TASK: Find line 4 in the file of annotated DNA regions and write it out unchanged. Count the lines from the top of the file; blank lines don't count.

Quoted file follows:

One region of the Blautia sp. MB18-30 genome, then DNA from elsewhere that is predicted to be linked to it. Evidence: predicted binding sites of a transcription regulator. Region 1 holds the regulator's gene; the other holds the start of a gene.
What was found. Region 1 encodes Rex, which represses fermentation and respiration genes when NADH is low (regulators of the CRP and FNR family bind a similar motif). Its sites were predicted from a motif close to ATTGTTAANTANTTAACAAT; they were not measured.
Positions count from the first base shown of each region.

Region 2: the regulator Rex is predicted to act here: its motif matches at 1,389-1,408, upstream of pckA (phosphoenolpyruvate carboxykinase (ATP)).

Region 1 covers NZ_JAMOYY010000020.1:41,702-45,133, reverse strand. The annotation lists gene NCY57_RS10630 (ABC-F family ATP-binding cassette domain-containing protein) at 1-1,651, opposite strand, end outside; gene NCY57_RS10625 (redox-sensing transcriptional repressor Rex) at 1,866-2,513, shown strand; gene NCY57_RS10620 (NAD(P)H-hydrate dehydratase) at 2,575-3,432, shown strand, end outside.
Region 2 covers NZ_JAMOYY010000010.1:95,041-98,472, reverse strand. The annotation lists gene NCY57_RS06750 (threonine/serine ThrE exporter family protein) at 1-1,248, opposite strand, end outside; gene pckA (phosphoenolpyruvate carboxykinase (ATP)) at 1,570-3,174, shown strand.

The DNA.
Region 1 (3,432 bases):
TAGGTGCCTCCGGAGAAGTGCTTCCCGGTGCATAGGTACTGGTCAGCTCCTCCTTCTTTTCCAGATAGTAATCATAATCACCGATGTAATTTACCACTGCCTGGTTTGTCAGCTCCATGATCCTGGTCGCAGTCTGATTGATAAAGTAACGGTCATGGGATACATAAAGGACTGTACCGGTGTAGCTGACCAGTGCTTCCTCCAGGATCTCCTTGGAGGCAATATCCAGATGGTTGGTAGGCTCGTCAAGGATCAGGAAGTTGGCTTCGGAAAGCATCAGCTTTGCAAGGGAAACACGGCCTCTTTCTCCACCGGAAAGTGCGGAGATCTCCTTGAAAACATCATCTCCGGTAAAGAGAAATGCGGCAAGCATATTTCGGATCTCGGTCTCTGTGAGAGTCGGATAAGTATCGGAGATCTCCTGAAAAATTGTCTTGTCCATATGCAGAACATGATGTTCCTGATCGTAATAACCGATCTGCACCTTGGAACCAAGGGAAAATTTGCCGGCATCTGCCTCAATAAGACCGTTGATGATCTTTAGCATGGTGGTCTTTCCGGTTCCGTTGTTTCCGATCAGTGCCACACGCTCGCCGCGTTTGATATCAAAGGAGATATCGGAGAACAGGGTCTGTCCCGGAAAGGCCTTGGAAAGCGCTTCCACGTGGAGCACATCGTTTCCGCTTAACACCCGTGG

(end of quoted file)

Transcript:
Region 2: the regulator Rex is predicted to act here: its motif matches at 1,389-1,408, upstream of pckA (phosphoenolpyruvate carboxykinase (ATP)).